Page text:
“Peanut Butter” Chocolate Mousse

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Traditionally, chocolate mousse is made with whipping cream, sugar, some form of chocolate (chocolate chips or cocoa powder), and egg yolks or egg whites — I’ve seen both. Not totally sure which came first. The mixture is also heated on the stove.

However, my variation is dairy-free, refined sugar-free, and couldn’t be any easier. No stovetop needed and everything mixes together in the blender. I added sunflower seed butter too, so the final product tastes a bit like a peanut butter cup. It is so decadent and heavenly! Of course, there are no peanuts, but sunflower seed butter mimics a peanutty flavor, in my opinion. If you want a quick, easy and painless Valentine’s Day dessert, make this recipe!

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Also, if you really want to go all out, make homemade coconut milk whipped cream (or dairy-based whipped cream, if tolerated) and top each serving with a dollop or two. Add fresh berries, fresh grated chocolate or a sprinkling of cacao nibs, if desired.

And, one last thing…I will be making this recipe LIVE on KATU Afternoon Live today, so tune in if you like (show is from 3-4 PST). I will share the replay clip afterward though, so you can catch it that way too. UPDATE: watch the replay of my segment HERE!

Enjoy!

pb-choc-mousseIngredients: 

  • 1 13.5 oz can full-fat coconut milk (I like and used this brand)
  • 1/4 cup cocoa or cacao powder
  • Pinch of sea salt
  • 1 tsp pure vanilla extract
  • Heaping 1/4 cup unsweetened sunflower seed butter (I like and used this brand)
  • 3-4 Tbsp raw honey or more if you want it sweeter
  • *Scant 1 Tbsp gelatin, preferably grass-fed (I recommend this one OR this one)

*Note: experiment with a little less gelatin if you want your mousse to be a bit thinner. Also, this recipe sets up fine without “blooming” or dissolving the gelatin first, but I know I am doing it differently than the standard. If you prefer to let it “bloom” in a small amount of chilled coconut milk first and then add it to some warmed coconut milk on the stove, go for it (you’d then of course mix it with the remaining ingredients & pour into dishes). I just know it works for me without doing this step and the directions on my gelatin container even instruct it can be used this way.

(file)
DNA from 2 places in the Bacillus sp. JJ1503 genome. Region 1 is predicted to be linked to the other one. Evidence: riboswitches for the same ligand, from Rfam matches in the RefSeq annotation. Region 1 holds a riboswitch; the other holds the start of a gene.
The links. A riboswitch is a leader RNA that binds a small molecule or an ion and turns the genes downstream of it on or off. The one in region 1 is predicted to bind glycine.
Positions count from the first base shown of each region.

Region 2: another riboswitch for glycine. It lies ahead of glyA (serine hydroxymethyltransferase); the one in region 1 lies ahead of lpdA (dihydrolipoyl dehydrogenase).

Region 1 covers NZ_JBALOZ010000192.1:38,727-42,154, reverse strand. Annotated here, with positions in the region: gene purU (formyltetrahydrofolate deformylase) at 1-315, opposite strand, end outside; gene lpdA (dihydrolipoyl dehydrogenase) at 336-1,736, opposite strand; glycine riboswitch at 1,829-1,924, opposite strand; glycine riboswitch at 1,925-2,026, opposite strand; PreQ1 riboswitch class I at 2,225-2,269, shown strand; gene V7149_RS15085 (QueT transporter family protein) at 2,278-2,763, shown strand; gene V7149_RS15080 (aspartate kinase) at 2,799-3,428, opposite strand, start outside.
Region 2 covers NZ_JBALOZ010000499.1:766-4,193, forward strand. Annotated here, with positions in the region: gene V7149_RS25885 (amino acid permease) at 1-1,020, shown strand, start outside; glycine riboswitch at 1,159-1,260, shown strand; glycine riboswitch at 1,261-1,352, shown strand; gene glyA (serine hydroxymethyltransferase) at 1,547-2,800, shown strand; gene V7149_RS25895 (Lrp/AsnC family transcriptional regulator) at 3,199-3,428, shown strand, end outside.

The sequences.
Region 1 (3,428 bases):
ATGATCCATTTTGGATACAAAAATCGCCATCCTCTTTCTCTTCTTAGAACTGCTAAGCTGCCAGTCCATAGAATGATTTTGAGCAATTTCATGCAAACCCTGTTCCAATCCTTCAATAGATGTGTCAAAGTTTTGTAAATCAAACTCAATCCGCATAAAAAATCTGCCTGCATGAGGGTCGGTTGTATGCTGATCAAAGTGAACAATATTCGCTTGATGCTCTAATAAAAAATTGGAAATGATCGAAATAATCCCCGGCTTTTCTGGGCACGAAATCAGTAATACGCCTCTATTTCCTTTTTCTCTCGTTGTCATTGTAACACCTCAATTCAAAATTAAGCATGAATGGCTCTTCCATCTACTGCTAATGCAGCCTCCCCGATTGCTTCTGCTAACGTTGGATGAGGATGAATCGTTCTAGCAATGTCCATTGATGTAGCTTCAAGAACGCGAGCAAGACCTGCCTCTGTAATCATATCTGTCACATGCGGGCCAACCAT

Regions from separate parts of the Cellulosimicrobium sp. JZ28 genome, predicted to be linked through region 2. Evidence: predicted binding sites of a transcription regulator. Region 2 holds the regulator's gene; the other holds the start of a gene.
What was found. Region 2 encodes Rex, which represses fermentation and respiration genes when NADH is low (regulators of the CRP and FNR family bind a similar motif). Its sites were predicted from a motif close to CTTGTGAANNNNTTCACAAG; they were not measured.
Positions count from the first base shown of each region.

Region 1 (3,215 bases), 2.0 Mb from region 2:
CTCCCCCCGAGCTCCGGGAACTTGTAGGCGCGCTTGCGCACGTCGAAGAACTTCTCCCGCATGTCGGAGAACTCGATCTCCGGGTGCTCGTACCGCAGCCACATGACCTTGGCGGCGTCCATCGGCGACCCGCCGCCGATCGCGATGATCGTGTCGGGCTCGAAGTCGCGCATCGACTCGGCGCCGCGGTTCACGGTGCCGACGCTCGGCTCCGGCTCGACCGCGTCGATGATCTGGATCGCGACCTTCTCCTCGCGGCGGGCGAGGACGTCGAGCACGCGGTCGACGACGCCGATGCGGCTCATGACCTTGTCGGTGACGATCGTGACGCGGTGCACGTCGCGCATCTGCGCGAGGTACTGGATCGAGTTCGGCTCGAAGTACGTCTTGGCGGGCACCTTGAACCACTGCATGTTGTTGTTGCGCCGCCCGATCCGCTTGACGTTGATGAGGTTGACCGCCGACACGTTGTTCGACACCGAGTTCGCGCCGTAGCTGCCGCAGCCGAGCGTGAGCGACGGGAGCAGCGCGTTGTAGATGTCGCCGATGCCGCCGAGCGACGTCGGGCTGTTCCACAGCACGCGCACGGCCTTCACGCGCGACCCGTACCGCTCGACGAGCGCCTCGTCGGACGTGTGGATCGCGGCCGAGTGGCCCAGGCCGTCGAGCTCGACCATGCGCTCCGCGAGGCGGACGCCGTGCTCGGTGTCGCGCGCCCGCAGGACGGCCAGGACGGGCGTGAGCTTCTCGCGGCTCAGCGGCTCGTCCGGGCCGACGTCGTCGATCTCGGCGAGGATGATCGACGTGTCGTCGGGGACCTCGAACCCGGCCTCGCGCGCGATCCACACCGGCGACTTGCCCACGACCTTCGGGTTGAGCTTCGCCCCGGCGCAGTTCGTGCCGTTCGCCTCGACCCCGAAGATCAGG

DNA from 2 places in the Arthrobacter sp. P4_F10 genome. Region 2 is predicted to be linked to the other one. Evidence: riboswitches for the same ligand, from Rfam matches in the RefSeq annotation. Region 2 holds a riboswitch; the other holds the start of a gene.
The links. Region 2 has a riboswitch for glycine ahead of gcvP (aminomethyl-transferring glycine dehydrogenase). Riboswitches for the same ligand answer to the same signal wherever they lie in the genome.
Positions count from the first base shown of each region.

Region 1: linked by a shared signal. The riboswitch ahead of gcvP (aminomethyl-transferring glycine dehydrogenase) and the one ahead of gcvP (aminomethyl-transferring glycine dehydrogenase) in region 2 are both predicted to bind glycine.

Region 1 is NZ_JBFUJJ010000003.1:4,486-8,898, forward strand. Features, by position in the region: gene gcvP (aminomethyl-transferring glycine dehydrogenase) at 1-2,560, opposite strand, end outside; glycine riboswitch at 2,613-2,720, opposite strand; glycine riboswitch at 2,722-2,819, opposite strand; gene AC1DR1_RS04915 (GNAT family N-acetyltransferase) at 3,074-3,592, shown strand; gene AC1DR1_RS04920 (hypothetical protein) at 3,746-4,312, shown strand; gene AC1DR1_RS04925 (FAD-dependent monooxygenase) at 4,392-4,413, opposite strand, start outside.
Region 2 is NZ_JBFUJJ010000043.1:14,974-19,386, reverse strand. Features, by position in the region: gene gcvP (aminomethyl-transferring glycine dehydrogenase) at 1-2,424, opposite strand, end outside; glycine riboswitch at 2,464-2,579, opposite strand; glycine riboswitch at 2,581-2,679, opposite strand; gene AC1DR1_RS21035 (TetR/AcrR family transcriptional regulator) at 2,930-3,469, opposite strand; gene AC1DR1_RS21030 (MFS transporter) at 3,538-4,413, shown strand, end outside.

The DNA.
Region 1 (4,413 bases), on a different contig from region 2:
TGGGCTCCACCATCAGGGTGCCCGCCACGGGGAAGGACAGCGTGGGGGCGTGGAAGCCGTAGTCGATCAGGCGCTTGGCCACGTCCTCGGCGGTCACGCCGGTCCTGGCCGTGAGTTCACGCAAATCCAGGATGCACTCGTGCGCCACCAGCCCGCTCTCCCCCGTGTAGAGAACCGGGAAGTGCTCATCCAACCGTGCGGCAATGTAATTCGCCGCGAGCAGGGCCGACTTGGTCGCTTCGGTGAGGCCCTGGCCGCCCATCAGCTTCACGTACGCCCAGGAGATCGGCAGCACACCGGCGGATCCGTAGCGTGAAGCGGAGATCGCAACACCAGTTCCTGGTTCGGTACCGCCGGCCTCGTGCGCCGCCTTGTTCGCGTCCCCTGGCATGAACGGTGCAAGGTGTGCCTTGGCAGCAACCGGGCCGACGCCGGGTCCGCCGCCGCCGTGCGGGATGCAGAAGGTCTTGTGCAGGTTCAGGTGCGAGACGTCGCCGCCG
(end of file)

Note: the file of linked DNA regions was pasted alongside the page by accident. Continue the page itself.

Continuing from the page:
Directions:

  1. *To a blender container, add the coconut milk, cocoa powder, sea salt, vanilla, sunflower seed butter and honey. Blend for several seconds or so on low or medium-low. Scrape down the sides with a spatula, if needed and briefly blend again. Then, add the gelatin and blend on low or medium-low to incorporate it into the mixture. Make sure the gelatin is thoroughly mixed in and the mixture is smooth, but don’t over-blend!
  2. Immediately pour into small dishes or ramekins and place in the fridge to set. Allow to firm up for at least a few hours or longer, if needed.

*Note: this can be whisked in a large bowl by hand, but it’s harder to get a totally smooth texture. You have to whisk somewhat vigorously, but it works pretty well. I have done it this way too and still liked it. The texture was a little thinner too. Blending yields a smoother, thicker texture. Both are good, in my opinion! If you choose to blend the mixture, but want your mousse a littler thinner, see my note above about the gelatin.

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Nut-Free Seedy Bites

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Making tasty little bites out of dates, coconut oil, nuts and/or seeds isn’t foreign to me, but this specific combo is a new one. I can’t totally take credit for this combo, but I can take credit for putting this together, the ingredient ratios, and the addition of sea salt. Still, props to my friend and personal transformation coach, Joe Shoemaker for this creation and turning me onto seed cycling. Speaking of Joe, I’ve been working with him for about 1-1/2 years now and the work has been deep, eye-opening, profound, amazing and valuable in all aspects of my life. I can’t say enough wonderful things about him and the many gifts he has to share. He is based here in Portland, but can work with anyone worldwide via Skype as well.